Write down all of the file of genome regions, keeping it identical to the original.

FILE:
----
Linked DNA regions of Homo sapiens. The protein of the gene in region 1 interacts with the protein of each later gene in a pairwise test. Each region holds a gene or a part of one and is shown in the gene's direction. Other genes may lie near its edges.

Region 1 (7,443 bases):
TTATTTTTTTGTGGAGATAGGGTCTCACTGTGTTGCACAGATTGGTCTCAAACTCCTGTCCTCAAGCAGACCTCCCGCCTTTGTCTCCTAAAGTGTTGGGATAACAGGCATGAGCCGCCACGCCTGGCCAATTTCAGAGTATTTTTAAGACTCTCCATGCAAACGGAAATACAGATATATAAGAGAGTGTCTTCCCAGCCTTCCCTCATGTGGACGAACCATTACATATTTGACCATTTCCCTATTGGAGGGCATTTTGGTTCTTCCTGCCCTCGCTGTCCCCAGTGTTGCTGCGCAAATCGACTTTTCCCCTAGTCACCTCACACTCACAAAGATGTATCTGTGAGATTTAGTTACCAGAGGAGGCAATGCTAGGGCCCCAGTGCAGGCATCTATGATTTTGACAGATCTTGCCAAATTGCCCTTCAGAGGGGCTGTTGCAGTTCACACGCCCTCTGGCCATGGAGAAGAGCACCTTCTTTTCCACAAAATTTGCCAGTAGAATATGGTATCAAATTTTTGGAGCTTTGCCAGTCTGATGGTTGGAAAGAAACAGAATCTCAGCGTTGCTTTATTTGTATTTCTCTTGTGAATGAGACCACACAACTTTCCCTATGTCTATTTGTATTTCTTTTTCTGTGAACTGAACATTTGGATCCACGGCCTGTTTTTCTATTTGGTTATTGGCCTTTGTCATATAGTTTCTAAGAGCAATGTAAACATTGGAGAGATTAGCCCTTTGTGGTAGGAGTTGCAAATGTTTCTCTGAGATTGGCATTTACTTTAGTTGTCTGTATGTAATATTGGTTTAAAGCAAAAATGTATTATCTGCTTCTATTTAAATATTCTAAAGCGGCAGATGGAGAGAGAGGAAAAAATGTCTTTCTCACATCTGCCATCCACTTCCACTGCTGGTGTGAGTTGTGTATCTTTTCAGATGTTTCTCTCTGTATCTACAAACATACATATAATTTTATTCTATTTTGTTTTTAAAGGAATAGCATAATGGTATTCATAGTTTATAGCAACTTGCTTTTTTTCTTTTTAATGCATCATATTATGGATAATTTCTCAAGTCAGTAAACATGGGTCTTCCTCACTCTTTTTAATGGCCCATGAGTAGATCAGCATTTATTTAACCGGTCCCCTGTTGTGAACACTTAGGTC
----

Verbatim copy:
Linked DNA regions of Homo sapiens. The protein of the gene in region 1 interacts with the protein of each later gene in a pairwise test. Each region holds a gene or a part of one and is shown in the gene's direction. Other genes may lie near its edges.

Region 1 (7,443 bases):
TTATTTTTTTGTGGAGATAGGGTCTCACTGTGTTGCACAGATTGGTCTCAAACTCCTGTCCTCAAGCAGACCTCCCGCCTTTGTCTCCTAAAGTGTTGGGATAACAGGCATGAGCCGCCACGCCTGGCCAATTTCAGAGTATTTTTAAGACTCTCCATGCAAACGGAAATACAGATATATAAGAGAGTGTCTTCCCAGCCTTCCCTCATGTGGACGAACCATTACATATTTGACCATTTCCCTATTGGAGGGCATTTTGGTTCTTCCTGCCCTCGCTGTCCCCAGTGTTGCTGCGCAAATCGACTTTTCCCCTAGTCACCTCACACTCACAAAGATGTATCTGTGAGATTTAGTTACCAGAGGAGGCAATGCTAGGGCCCCAGTGCAGGCATCTATGATTTTGACAGATCTTGCCAAATTGCCCTTCAGAGGGGCTGTTGCAGTTCACACGCCCTCTGGCCATGGAGAAGAGCACCTTCTTTTCCACAAAATTTGCCAGTAGAATATGGTATCAAATTTTTGGAGCTTTGCCAGTCTGATGGTTGGAAAGAAACAGAATCTCAGCGTTGCTTTATTTGTATTTCTCTTGTGAATGAGACCACACAACTTTCCCTATGTCTATTTGTATTTCTTTTTCTGTGAACTGAACATTTGGATCCACGGCCTGTTTTTCTATTTGGTTATTGGCCTTTGTCATATAGTTTCTAAGAGCAATGTAAACATTGGAGAGATTAGCCCTTTGTGGTAGGAGTTGCAAATGTTTCTCTGAGATTGGCATTTACTTTAGTTGTCTGTATGTAATATTGGTTTAAAGCAAAAATGTATTATCTGCTTCTATTTAAATATTCTAAAGCGGCAGATGGAGAGAGAGGAAAAAATGTCTTTCTCACATCTGCCATCCACTTCCACTGCTGGTGTGAGTTGTGTATCTTTTCAGATGTTTCTCTCTGTATCTACAAACATACATATAATTTTATTCTATTTTGTTTTTAAAGGAATAGCATAATGGTATTCATAGTTTATAGCAACTTGCTTTTTTTCTTTTTAATGCATCATATTATGGATAATTTCTCAAGTCAGTAAACATGGGTCTTCCTCACTCTTTTTAATGGCCCATGAGTAGATCAGCATTTATTTAACCGGTCCCCTGTTGTGAACACTTAGGTC